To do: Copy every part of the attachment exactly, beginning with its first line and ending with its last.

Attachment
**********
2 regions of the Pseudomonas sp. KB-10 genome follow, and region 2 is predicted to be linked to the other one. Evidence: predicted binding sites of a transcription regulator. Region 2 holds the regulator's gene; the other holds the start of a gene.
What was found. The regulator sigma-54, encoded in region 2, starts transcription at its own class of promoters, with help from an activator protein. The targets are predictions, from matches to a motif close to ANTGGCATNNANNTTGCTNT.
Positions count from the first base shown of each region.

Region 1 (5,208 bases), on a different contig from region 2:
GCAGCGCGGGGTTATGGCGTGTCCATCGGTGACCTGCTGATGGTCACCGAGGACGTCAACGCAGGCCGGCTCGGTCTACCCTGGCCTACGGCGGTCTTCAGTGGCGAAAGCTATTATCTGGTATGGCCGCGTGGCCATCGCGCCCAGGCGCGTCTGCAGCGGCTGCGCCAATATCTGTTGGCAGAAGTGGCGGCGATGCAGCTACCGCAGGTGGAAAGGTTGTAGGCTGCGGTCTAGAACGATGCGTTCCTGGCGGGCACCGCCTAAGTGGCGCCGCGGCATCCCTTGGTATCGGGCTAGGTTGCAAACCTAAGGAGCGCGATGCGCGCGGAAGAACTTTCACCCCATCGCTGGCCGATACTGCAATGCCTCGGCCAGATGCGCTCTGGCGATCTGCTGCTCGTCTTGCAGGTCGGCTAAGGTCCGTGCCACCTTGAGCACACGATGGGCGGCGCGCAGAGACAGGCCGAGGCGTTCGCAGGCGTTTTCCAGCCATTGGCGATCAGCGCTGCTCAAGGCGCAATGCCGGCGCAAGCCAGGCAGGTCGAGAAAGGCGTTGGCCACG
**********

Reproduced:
2 regions of the Pseudomonas sp. KB-10 genome follow, and region 2 is predicted to be linked to the other one. Evidence: predicted binding sites of a transcription regulator. Region 2 holds the regulator's gene; the other holds the start of a gene.
What was found. The regulator sigma-54, encoded in region 2, starts transcription at its own class of promoters, with help from an activator protein. The targets are predictions, from matches to a motif close to ANTGGCATNNANNTTGCTNT.
Positions count from the first base shown of each region.

Region 1 (5,208 bases), on a different contig from region 2:
GCAGCGCGGGGTTATGGCGTGTCCATCGGTGACCTGCTGATGGTCACCGAGGACGTCAACGCAGGCCGGCTCGGTCTACCCTGGCCTACGGCGGTCTTCAGTGGCGAAAGCTATTATCTGGTATGGCCGCGTGGCCATCGCGCCCAGGCGCGTCTGCAGCGGCTGCGCCAATATCTGTTGGCAGAAGTGGCGGCGATGCAGCTACCGCAGGTGGAAAGGTTGTAGGCTGCGGTCTAGAACGATGCGTTCCTGGCGGGCACCGCCTAAGTGGCGCCGCGGCATCCCTTGGTATCGGGCTAGGTTGCAAACCTAAGGAGCGCGATGCGCGCGGAAGAACTTTCACCCCATCGCTGGCCGATACTGCAATGCCTCGGCCAGATGCGCTCTGGCGATCTGCTGCTCGTCTTGCAGGTCGGCTAAGGTCCGTGCCACCTTGAGCACACGATGGGCGGCGCGCAGAGACAGGCCGAGGCGTTCGCAGGCGTTTTCCAGCCATTGGCGATCAGCGCTGCTCAAGGCGCAATGCCGGCGCAAGCCAGGCAGGTCGAGAAAGGCGTTGGCCACG